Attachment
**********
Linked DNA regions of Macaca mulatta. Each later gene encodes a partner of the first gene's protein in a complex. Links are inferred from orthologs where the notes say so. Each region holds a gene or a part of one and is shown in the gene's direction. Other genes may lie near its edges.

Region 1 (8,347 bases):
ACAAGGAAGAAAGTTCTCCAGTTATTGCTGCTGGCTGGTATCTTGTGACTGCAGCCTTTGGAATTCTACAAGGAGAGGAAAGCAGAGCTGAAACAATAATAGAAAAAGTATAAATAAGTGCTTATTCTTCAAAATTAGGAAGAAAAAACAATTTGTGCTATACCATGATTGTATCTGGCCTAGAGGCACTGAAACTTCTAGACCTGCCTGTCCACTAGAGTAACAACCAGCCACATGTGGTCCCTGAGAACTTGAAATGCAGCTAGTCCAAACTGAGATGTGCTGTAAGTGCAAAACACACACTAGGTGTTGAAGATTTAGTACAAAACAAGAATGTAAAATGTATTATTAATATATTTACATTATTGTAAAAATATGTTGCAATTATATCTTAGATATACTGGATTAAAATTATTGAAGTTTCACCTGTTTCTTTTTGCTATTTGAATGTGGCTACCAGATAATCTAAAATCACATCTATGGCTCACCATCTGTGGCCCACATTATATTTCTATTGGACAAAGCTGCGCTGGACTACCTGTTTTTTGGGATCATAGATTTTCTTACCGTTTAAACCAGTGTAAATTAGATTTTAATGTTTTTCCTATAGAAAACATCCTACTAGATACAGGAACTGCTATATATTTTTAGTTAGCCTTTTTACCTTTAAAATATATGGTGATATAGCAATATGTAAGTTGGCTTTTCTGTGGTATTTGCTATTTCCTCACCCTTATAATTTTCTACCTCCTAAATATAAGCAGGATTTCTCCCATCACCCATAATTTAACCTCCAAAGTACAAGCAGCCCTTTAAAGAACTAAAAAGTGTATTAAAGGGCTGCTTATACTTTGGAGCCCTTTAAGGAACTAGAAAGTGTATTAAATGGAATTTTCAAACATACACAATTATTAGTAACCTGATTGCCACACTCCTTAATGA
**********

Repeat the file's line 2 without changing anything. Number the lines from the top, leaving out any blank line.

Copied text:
Region 1 (8,347 bases):